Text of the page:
Jump to content


  • Content Count

  • Joined

  • Last visited

Community Reputation

3 Neutral

About Seedee

  • Rank

Recent Profile Visitors

The recent visitors block is disabled and is not being shown to other users.

  1. It should be right?! Lol I feel like maybe this thread is getting a little long in the tooth but that might just be me...either way, everyones input on this is quite the eye opener and learning something new is always good! Long story short....I just decided "you know what, to hell with it I'm just going to play with the distributor for giggles and see what happens! So i advance the distributor say, 3 degrees? And now the light is firing just at TDC...well it definitely has, let's say. "Awoken the beast" and any time you remotely give the engine any throttle it wants t
  2. It may sound like that by how the manual is worded but it's adjustment is pretty much like any other distributor, Loosen the hold down bolt and clamp bolts. The advance plate inside is held in place by 3 screws and rotates by either the vacuum advance arm or by the mechanical weights underneath...there is a piece of felt in-between the two plates the move by 3 ball bearings inside and lubricated with the felt. when I tore down the distributor and removed the advance plate I was surprised how spotless it was underneath given the amount of grime everywhere! The " arrow" the manual refers to on t
  3. I guess it's because it's assuming that our vehicles require no further adjustments other than making sure that both the distributor is set to 0 and that cylinder #1 is firing between the two marks. As far as other people saying it's also to do with our modern fuels are vastly different to the day that our cars used to run on started to make me wonder exactly what octane rating our cars ran on! After digging on the internet I found a paper from the U.S Dept. Of commerce dated 1950 which talks about motor fuels and the various subjects, and in short...2 different octane
  4. Thank you so much Bloo! Your explanation of everything really cleared things up! It's funny how you mentioned that...when I first got the car and really started to poke around the engine I remember seeing that the distributor was set to 5 degrees retard but never thought about it...but out of curiosity, why would retarding the timing improve driveability at high rpms?
  5. It just seems high to me that's all, I don't know if it just pertains to the 303s in particular if the max mechanical advance is at 3700? I was thinking it would be a lower rpm that's all... So my main question is that to set the total advance....should I rev the engine to 3700 rpm, set the timing light to 30* and then turn the distributor so that the pointer is between the two tabs on the balancer?
  6. Unfortunately no, the only mention of how to set the timing is have the idle set and make sure the distributor is set at "0" and check on cylinder #1 that it's firing exactly between the two tabs on the balancer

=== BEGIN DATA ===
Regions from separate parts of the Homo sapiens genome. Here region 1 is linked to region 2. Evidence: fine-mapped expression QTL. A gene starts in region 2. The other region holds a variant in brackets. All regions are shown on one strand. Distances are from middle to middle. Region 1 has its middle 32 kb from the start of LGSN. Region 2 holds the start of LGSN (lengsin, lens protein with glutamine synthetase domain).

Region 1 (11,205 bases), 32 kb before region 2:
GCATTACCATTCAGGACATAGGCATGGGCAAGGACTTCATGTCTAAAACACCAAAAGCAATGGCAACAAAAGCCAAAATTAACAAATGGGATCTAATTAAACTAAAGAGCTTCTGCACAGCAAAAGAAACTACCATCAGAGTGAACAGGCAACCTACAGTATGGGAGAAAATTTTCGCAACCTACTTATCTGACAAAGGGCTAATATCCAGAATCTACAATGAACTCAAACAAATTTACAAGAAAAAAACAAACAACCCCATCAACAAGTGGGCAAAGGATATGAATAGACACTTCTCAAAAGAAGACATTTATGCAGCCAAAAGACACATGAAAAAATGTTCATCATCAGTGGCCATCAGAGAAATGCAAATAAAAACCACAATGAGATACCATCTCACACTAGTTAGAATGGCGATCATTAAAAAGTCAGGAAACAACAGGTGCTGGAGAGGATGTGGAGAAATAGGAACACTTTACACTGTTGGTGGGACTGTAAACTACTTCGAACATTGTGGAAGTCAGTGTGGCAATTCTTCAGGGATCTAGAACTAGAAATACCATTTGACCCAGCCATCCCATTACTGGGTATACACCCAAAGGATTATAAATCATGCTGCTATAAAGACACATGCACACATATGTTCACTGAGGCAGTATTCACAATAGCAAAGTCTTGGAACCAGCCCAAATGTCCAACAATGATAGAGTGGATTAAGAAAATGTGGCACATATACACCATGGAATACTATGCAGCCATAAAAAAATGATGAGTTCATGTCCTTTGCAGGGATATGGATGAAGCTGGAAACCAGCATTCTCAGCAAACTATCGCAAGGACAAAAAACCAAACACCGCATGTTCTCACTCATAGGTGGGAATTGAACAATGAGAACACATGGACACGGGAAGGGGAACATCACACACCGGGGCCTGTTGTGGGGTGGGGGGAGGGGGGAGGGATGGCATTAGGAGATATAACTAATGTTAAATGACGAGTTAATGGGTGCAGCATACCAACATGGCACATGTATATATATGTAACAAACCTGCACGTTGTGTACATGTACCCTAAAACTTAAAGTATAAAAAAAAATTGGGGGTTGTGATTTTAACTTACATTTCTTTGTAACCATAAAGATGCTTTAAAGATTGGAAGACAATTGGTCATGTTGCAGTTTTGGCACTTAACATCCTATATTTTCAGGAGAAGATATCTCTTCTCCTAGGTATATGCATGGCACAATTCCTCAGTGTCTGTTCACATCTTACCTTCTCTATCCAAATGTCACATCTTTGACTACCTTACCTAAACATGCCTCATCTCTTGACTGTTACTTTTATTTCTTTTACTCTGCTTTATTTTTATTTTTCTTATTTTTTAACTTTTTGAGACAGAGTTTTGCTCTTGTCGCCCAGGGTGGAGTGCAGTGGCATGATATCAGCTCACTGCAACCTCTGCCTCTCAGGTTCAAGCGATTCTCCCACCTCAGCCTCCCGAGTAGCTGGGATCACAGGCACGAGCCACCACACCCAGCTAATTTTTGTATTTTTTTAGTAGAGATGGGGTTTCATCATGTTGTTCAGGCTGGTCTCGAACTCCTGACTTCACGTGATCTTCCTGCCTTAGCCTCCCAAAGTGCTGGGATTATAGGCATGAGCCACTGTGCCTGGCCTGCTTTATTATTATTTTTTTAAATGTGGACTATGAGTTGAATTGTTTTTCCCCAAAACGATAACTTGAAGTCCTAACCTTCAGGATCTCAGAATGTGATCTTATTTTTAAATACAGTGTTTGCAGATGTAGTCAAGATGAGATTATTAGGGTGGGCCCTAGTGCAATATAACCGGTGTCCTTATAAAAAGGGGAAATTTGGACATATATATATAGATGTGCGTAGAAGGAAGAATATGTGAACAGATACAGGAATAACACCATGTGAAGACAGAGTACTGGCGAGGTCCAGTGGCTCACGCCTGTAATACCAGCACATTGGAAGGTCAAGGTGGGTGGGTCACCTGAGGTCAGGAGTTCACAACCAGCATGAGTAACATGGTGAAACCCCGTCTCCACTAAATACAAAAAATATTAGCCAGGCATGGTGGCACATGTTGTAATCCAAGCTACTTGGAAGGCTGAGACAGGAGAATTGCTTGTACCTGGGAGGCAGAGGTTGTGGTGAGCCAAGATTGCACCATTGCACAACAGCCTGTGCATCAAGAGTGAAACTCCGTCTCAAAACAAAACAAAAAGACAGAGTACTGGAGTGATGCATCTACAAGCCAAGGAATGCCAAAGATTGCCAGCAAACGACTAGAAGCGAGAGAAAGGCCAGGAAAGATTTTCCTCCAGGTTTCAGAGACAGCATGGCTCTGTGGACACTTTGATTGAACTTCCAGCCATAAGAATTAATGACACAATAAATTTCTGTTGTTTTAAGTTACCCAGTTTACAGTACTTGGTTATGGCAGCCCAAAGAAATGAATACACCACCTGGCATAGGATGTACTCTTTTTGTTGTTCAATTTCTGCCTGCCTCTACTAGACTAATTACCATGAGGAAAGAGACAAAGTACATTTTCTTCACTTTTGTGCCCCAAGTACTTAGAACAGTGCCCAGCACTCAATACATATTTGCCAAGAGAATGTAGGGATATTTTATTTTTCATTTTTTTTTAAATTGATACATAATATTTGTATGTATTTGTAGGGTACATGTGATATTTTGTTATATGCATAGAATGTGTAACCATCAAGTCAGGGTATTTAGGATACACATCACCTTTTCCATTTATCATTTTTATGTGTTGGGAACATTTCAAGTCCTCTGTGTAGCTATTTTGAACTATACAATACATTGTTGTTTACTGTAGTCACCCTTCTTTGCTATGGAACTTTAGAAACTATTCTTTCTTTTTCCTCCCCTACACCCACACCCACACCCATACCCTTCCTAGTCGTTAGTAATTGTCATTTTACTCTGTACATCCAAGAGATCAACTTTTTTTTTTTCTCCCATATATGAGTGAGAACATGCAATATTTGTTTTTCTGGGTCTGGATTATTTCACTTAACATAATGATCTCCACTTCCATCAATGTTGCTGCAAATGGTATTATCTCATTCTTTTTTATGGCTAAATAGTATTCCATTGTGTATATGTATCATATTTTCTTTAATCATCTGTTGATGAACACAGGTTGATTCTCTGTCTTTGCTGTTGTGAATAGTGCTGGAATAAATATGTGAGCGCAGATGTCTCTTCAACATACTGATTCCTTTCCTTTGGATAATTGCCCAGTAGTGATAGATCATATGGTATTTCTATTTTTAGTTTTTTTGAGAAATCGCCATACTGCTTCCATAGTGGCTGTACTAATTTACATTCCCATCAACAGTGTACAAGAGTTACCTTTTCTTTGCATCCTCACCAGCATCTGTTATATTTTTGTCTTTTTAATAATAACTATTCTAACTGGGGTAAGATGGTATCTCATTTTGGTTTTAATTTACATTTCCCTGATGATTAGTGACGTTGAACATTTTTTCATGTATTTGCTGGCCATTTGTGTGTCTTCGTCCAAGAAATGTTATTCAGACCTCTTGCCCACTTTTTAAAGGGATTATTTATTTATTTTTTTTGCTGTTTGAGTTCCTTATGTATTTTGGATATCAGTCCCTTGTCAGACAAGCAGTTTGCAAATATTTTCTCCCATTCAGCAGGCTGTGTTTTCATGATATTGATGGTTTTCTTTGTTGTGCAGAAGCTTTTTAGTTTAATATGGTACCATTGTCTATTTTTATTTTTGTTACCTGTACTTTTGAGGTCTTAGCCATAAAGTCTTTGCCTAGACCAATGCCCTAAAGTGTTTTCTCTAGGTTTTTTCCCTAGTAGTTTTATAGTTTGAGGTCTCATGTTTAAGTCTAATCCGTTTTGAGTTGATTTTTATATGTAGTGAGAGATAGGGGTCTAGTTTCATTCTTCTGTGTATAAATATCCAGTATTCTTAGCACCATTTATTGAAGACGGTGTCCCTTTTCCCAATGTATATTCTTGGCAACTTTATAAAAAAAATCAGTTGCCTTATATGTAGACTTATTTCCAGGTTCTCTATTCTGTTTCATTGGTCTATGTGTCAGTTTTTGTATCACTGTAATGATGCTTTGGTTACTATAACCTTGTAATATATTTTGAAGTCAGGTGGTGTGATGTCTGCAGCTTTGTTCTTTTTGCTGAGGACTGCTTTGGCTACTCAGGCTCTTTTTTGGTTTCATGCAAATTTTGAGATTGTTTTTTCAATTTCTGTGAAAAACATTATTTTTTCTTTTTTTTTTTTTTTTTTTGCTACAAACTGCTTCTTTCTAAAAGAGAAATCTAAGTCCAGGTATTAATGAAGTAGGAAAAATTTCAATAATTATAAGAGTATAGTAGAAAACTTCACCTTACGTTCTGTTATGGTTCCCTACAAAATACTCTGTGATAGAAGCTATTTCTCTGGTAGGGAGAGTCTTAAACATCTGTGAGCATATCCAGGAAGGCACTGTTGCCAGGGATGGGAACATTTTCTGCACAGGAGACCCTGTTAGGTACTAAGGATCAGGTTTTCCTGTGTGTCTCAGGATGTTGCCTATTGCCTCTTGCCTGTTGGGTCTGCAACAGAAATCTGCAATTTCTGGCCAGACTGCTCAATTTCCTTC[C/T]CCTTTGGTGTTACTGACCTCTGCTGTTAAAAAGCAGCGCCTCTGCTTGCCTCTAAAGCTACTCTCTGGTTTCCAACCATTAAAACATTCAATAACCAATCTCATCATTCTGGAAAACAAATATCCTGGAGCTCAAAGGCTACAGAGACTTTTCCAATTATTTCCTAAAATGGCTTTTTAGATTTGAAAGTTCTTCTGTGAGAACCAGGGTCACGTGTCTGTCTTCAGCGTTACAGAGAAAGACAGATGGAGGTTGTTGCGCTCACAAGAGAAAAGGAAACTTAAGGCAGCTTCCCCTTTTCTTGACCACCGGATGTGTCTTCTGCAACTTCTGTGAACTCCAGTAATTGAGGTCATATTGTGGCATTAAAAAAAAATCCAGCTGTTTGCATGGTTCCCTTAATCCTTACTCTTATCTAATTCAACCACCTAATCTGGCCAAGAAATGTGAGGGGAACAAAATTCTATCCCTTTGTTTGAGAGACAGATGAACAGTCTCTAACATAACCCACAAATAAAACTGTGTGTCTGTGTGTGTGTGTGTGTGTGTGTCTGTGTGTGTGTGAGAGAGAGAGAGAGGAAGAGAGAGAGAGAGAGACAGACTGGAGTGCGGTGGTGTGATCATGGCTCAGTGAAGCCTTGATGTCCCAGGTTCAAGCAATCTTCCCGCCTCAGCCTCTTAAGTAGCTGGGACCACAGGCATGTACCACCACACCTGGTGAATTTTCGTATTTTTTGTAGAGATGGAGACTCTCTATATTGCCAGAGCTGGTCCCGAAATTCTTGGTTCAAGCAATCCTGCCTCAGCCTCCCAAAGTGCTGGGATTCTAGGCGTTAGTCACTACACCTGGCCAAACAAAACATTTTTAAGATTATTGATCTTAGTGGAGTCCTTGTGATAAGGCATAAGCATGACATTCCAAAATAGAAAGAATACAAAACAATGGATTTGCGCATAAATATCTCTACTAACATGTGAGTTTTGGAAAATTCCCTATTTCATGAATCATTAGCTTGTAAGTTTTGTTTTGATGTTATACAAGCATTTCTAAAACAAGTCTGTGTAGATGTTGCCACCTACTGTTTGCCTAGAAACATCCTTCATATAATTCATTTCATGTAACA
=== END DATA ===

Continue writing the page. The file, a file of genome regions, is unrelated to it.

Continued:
7. Hey everyone, so I need some help in trying to wrap my head around setting up ignition timing on my 49' olds 88... Now, I have tried looking at online videos which kinda helps but still confuses me and looking at the shop manual doesn't help either! I'm trying to see if setting the total timing will help cure my engine stumbling at high rpm. I have set the distributor at 0 and it's firing between the mark on the harmonic balancer @500 rpm. What kind of scares me is that the manual states the mechanical advance is all in 30* @ 3700 rpm! I would think it would be lower at maybe 3000
  8. It would make sense to paint as one unit but then when the customer order is being built i would "assume" they would have the transmissions color coded to identify the part. Not necessarily painted but marked with a grease pencil or something? Here's a photo of a GM plant circa 1949
  9. That would be very interesting if it has been! I know the motor has seen a rough life that's for sure...the only specks of original paint that I've found so far ( it's a '49 olds 303) is the engine facing the firewall and around the oil filter! I will eventually pull the motor out to overhaul and repaint it.
  10. As the title suggest... Were transmissions painted as well as the engines? I have a 1949 hydramatic and there's remanence of what looks like a canary yellow paint on the casing and it got me curious if they were
  11. Hey there everyone, new to the forum. Im looking for an upholstery shop in the central florida area. I have a 1949 Oldsmobile 88 that I want to get the whole interior done and I'm finding that trying to find an upholsterer is actually pretty hard! Can anybody steer me in the right direction? I'd greatly appreciate it!
  • Create New...